Beyond parasites, unattended scat may also be contaminated with canine or feline viruses, such as parvovirus, distemper virus and canine coronavirus, that can create life-threatening disease in other dogs and cats, especially in adult animals that are unvaccinated and puppies and kittens.

These viruses attack rapidly dividing cells, in particular the intestinal lining and bone marrow, leaving them unable to absorb nutrients appropriately and unable to produce replacement red and that help defend against these and other viruses. Vaccination can protect pets.

Many species of local wildlife are within the canid and felid family groups. They, too, are susceptible to many of the same parasites and viruses as pet dogs and cats—while being much less likely to have received the benefit of vaccinations. Coyotes, wolves, foxes, raccoons, minks and bobcats are at risk of contracting parvovirus, coronavirus and distemper.

Responsible pet scat management

So, wherever your dog or cat relieves himself—at the park, in the woods, on the sidewalk, or even in your yard—pick up that scat but always avoid contact with your skin. It's safest to use a shovel to place the scat directly into a plastic bag, or put a baggie over your hand to grab the scat and then pull the plastic bag over it. While it's tempting to leave the "soft-serve" or watery scats behind, these are often the more likely culprits for spreading diseases.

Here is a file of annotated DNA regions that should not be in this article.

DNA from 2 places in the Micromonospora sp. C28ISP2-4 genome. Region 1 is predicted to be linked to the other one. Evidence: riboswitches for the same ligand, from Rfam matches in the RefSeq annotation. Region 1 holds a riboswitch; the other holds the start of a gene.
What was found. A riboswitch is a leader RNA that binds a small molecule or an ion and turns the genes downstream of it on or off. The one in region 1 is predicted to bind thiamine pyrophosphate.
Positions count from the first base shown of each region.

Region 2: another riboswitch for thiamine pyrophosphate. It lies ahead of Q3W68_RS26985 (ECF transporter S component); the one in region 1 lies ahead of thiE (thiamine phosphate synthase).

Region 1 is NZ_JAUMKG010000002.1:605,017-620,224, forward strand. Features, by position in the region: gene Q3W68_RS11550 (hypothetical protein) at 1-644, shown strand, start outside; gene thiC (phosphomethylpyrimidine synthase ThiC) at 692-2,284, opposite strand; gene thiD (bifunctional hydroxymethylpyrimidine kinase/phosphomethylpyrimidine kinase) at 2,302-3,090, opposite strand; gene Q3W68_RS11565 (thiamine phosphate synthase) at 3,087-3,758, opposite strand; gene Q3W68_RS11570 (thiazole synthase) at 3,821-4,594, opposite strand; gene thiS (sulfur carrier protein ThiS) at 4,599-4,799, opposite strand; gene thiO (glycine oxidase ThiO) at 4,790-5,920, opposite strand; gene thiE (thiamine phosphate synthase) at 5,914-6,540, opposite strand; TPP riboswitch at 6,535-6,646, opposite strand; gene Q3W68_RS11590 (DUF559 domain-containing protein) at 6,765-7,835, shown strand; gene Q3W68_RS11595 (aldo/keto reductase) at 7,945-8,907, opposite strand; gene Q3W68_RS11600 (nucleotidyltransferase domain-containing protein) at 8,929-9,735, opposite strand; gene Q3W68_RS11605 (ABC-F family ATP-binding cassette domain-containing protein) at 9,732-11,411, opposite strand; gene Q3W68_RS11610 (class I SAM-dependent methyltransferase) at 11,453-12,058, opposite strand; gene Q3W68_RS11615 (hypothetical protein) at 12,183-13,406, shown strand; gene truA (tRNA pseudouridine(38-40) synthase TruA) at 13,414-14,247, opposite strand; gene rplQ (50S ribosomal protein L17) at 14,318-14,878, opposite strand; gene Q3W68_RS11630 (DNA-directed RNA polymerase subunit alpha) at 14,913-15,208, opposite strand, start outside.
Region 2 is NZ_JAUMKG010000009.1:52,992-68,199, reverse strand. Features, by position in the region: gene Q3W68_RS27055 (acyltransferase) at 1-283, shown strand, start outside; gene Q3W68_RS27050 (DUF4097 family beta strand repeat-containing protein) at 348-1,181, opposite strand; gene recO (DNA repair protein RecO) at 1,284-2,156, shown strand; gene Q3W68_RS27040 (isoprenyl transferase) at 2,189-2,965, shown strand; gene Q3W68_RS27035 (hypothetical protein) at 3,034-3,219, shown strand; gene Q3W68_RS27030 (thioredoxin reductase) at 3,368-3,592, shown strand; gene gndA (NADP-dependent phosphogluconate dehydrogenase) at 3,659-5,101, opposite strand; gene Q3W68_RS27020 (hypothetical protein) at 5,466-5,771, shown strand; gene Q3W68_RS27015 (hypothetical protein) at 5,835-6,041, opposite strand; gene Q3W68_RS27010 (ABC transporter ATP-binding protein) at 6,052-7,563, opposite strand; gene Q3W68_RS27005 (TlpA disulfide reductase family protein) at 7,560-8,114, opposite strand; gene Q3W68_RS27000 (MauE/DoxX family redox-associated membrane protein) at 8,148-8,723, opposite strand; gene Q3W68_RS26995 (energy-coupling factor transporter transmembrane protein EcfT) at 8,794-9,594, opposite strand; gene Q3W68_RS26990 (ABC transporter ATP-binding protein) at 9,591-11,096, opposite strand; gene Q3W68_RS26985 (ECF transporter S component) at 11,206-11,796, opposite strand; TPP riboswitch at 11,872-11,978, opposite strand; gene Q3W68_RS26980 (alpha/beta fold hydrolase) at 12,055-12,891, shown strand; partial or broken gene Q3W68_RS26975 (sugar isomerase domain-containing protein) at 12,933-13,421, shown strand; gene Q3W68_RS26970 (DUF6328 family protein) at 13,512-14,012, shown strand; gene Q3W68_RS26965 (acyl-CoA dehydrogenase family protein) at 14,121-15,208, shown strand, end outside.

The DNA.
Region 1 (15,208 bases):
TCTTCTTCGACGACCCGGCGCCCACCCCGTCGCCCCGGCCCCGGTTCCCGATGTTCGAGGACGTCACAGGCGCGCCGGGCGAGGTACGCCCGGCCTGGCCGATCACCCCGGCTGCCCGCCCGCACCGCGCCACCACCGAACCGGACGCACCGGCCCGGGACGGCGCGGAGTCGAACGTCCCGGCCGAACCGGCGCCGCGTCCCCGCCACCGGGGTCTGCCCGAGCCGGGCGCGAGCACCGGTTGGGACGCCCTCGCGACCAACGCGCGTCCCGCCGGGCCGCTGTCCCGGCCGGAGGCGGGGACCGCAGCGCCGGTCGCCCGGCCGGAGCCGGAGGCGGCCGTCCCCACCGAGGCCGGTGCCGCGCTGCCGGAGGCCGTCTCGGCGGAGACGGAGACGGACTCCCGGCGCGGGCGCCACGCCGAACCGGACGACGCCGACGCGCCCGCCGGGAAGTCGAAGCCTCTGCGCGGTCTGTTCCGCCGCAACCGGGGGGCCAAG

Tie up the bag and make sure to place it in a trash can—not on top—to avoid inadvertent contamination of a neighbor or sanitation worker. Promptly wash your hands, particularly before touching your face or eating or drinking. Hand sanitizers can take care of many viruses on your skin, but they won't kill parasite eggs.

Other potential sources of scat—and parasite—exposure are the sandbox, beaches and park sand found under and around playgrounds. Sand is comfortable to lounge on, fun to construct into castles, and softens the impact if you fall off a play structure. But cats and other love to use it as a litter box since it's easy to dig and absorbs moisture. Covering sandboxes when not in use and closely monitoring your environment at the beach and playground are key steps toward minimizing the risks of exposure for everyone.

By keeping your pets on regular parasite prevention protocols, with annual testing for and routine removal of fecal material from the environment, you can help to minimize the potential for these diseases among all the mammals in your environment—human, pet and wild.

Key points to remember to avoid parasites and minimize the impact on your ecosystem:

  • Pick waste up and safely throw it out regardless of where your pet scats. Sanitize your hands afterward.
  • Wash your hands before eating or touching your face while gardening or working in the yard.
  • Avoid rinsing scat into the soil. Using rain or a garden hose only removes the visible mess, not the microscopic issues.
  • Make sure sandboxes are covered when not in use.
  • Keep your pets on monthly intestinal parasite deworming schedules.
  • Have your vet test your pet's scat annually for intestinal parasites.

Provided by The Conversation

This article is republished from The Conversation under a Creative Commons license. Read the original article.The Conversation

Citation: Perils of pet scat—so much more than just unsightly and smelly, it can spread disease (2024, February 6) retrieved 15 April 2024 from https://phys.org/news/2024-02-perils-pet-scat-unsightly-smelly.html